Wednesday, April 28, 2010

Old School DM, New-School Players?

Its a common complaint on the interwebs, usually something along the lines of "I'd love to run (insert OSR game of choice), but all anyone around here wants to play is (insert D&D 3.5, 4E, or Pathfinder)". A lot of DMs will eventually face the choice of running a contemperary edition or running nothing at all. If you don't wish to take the latter option, here are some quick and easy House Rules that can make those new systems feel a little more "old-school":

Attacks of Opportunity
Get rid of these. One of the biggest "old-school" complaints about newer editions is how combat becomes too focused on the grid-board, and less in the imagination. Eliminating attacks of opportunity can go a long way toward getting rid of the mentality of manuevering pieces on the grid for the best advantage. Make sure your players know about this houserule at character generation time, because a lot of Feats and Skills can relate to AoO's. For PCs with special abilities tied to AoO's, like the Rogue's Sneak Attack, simply have the player describe how he is manuevering, and be more liberal than restrictive in allowing him to use these class abilities.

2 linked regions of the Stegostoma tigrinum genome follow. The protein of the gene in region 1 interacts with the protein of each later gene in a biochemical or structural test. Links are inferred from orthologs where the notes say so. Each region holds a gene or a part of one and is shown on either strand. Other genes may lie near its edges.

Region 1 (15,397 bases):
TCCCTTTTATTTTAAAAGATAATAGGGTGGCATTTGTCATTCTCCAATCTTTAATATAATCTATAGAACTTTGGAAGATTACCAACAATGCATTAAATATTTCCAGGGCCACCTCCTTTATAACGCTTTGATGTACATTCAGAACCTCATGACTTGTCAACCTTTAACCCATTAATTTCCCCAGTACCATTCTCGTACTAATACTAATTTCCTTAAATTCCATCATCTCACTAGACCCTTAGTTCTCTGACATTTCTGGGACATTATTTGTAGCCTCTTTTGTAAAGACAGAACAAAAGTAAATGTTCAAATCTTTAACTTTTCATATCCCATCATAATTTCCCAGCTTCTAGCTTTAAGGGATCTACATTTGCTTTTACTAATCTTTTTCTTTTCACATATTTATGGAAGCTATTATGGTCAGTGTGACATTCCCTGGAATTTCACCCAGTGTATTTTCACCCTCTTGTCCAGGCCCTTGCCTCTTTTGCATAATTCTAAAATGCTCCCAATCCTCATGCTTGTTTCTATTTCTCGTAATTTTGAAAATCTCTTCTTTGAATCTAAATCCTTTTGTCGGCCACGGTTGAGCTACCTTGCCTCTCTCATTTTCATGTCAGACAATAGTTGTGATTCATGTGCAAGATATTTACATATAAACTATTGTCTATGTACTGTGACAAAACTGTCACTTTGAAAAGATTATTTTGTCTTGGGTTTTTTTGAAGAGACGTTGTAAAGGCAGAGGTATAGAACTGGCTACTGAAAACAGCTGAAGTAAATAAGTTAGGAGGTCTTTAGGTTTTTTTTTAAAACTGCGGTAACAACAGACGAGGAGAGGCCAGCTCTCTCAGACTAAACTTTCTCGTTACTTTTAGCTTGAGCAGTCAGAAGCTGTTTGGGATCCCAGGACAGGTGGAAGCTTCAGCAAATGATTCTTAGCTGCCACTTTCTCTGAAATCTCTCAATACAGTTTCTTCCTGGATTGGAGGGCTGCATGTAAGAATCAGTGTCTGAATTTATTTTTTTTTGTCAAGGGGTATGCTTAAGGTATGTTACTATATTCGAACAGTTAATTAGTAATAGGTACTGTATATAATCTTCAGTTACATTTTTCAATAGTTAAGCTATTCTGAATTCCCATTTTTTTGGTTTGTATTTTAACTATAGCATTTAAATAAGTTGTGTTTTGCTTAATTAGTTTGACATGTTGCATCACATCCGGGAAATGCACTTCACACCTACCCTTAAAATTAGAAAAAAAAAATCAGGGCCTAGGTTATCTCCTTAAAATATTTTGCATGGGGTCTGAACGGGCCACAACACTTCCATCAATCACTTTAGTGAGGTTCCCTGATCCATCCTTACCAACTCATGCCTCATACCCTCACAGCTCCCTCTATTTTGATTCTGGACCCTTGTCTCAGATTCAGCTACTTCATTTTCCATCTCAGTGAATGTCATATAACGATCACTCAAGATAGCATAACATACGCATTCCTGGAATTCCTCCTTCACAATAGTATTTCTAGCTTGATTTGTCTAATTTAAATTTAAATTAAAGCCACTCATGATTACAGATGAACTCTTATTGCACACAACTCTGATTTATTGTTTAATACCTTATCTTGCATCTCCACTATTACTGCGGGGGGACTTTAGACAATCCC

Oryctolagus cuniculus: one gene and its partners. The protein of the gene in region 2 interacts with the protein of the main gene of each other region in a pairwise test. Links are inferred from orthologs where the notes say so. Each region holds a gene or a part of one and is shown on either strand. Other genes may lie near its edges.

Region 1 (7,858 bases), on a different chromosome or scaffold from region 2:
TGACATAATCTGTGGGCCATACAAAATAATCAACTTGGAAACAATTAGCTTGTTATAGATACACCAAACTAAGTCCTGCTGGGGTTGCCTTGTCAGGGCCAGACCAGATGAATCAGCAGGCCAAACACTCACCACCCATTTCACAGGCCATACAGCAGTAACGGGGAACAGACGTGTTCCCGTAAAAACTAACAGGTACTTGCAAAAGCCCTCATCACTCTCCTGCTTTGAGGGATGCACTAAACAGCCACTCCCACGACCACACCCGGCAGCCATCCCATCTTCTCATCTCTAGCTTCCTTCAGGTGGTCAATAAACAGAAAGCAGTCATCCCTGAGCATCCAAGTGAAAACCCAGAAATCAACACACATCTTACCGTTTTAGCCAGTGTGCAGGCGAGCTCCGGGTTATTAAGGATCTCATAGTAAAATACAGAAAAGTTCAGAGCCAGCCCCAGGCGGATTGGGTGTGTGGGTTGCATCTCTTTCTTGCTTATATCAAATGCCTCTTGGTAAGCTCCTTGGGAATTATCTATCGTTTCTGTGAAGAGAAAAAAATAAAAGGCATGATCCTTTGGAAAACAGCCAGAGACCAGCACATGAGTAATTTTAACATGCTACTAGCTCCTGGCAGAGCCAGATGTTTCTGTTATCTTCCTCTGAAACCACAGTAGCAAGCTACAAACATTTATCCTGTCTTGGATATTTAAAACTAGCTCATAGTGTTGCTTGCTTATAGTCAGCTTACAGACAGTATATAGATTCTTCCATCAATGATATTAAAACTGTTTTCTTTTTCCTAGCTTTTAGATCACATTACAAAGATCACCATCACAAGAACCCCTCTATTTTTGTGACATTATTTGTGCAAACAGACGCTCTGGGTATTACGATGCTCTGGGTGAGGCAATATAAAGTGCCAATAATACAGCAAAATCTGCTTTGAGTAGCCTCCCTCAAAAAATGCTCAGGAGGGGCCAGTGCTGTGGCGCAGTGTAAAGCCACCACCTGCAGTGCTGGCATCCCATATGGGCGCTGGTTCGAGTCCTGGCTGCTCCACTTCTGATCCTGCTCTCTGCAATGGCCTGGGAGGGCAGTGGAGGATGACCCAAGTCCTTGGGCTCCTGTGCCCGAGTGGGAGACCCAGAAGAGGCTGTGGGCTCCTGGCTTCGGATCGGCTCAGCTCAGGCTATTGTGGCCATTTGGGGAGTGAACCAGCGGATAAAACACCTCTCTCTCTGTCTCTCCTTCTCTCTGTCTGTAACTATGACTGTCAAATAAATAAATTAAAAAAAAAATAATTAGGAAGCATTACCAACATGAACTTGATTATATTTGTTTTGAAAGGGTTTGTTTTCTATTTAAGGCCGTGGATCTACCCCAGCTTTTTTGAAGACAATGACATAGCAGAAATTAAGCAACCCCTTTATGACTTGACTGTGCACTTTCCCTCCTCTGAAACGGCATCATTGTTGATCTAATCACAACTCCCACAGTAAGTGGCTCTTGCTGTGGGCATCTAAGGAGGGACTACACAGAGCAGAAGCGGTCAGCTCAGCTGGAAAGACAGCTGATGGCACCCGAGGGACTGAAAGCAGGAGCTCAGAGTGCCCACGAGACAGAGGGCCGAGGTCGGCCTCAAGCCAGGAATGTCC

Level Cap
The biggest differences between older and newer editions tend to reveal themselves in high-level play. Don't be afraid to set a level cap on your game. I recommend 10th level as a good benchmark; numbers don't really get too crazy until then. You can also take a look at alternate xp progression tables. Doubling the xp's required for each level is a good way to extend low-level play, or you can just run them as-is and enjoy some good old-school endgame scenarious built around establishing strongholds. Again, be sure to let players know this going into the campaign, as many "new-school" players put a lot of emphasis on character "builds", which involves long-term planning of class, skill, and feat allotment.